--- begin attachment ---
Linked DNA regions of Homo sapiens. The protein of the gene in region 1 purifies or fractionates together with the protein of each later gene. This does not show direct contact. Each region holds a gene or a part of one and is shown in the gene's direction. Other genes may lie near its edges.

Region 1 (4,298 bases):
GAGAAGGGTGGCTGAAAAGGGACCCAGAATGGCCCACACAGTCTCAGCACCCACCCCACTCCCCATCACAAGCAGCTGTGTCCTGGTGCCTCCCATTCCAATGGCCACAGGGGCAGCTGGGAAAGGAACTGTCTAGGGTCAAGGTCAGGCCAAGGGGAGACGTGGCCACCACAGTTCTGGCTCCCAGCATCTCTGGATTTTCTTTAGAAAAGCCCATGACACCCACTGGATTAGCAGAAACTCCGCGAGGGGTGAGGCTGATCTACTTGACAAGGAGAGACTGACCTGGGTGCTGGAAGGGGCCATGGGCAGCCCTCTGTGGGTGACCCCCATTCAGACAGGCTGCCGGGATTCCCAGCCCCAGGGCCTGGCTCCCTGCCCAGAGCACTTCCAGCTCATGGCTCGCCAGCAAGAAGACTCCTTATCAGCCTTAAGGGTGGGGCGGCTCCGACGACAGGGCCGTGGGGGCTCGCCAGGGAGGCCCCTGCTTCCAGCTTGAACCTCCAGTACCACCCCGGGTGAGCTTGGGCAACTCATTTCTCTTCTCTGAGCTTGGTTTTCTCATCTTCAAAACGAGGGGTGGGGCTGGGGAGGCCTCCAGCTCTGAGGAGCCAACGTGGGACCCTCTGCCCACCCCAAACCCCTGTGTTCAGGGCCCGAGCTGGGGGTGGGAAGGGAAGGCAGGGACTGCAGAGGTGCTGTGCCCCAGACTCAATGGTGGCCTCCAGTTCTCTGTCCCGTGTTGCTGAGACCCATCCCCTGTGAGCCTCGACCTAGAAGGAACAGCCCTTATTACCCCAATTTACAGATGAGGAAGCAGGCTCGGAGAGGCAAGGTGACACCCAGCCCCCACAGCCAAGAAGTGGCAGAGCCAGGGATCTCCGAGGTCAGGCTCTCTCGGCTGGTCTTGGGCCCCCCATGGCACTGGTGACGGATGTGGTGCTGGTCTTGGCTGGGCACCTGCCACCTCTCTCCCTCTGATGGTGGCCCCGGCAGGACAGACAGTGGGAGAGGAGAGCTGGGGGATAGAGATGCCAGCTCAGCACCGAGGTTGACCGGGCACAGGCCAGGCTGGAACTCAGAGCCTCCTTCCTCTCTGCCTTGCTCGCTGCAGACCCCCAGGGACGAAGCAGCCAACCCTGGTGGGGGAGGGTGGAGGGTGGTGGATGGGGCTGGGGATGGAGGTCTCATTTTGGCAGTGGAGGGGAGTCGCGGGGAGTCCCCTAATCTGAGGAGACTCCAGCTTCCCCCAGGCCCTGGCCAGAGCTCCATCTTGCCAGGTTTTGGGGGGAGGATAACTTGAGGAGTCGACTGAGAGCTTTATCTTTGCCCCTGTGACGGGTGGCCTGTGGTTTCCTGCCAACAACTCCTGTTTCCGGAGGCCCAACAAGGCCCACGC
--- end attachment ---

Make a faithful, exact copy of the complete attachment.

Linked DNA regions of Homo sapiens. The protein of the gene in region 1 purifies or fractionates together with the protein of each later gene. This does not show direct contact. Each region holds a gene or a part of one and is shown in the gene's direction. Other genes may lie near its edges.

Region 1 (4,298 bases):
GAGAAGGGTGGCTGAAAAGGGACCCAGAATGGCCCACACAGTCTCAGCACCCACCCCACTCCCCATCACAAGCAGCTGTGTCCTGGTGCCTCCCATTCCAATGGCCACAGGGGCAGCTGGGAAAGGAACTGTCTAGGGTCAAGGTCAGGCCAAGGGGAGACGTGGCCACCACAGTTCTGGCTCCCAGCATCTCTGGATTTTCTTTAGAAAAGCCCATGACACCCACTGGATTAGCAGAAACTCCGCGAGGGGTGAGGCTGATCTACTTGACAAGGAGAGACTGACCTGGGTGCTGGAAGGGGCCATGGGCAGCCCTCTGTGGGTGACCCCCATTCAGACAGGCTGCCGGGATTCCCAGCCCCAGGGCCTGGCTCCCTGCCCAGAGCACTTCCAGCTCATGGCTCGCCAGCAAGAAGACTCCTTATCAGCCTTAAGGGTGGGGCGGCTCCGACGACAGGGCCGTGGGGGCTCGCCAGGGAGGCCCCTGCTTCCAGCTTGAACCTCCAGTACCACCCCGGGTGAGCTTGGGCAACTCATTTCTCTTCTCTGAGCTTGGTTTTCTCATCTTCAAAACGAGGGGTGGGGCTGGGGAGGCCTCCAGCTCTGAGGAGCCAACGTGGGACCCTCTGCCCACCCCAAACCCCTGTGTTCAGGGCCCGAGCTGGGGGTGGGAAGGGAAGGCAGGGACTGCAGAGGTGCTGTGCCCCAGACTCAATGGTGGCCTCCAGTTCTCTGTCCCGTGTTGCTGAGACCCATCCCCTGTGAGCCTCGACCTAGAAGGAACAGCCCTTATTACCCCAATTTACAGATGAGGAAGCAGGCTCGGAGAGGCAAGGTGACACCCAGCCCCCACAGCCAAGAAGTGGCAGAGCCAGGGATCTCCGAGGTCAGGCTCTCTCGGCTGGTCTTGGGCCCCCCATGGCACTGGTGACGGATGTGGTGCTGGTCTTGGCTGGGCACCTGCCACCTCTCTCCCTCTGATGGTGGCCCCGGCAGGACAGACAGTGGGAGAGGAGAGCTGGGGGATAGAGATGCCAGCTCAGCACCGAGGTTGACCGGGCACAGGCCAGGCTGGAACTCAGAGCCTCCTTCCTCTCTGCCTTGCTCGCTGCAGACCCCCAGGGACGAAGCAGCCAACCCTGGTGGGGGAGGGTGGAGGGTGGTGGATGGGGCTGGGGATGGAGGTCTCATTTTGGCAGTGGAGGGGAGTCGCGGGGAGTCCCCTAATCTGAGGAGACTCCAGCTTCCCCCAGGCCCTGGCCAGAGCTCCATCTTGCCAGGTTTTGGGGGGAGGATAACTTGAGGAGTCGACTGAGAGCTTTATCTTTGCCCCTGTGACGGGTGGCCTGTGGTTTCCTGCCAACAACTCCTGTTTCCGGAGGCCCAACAAGGCCCACGC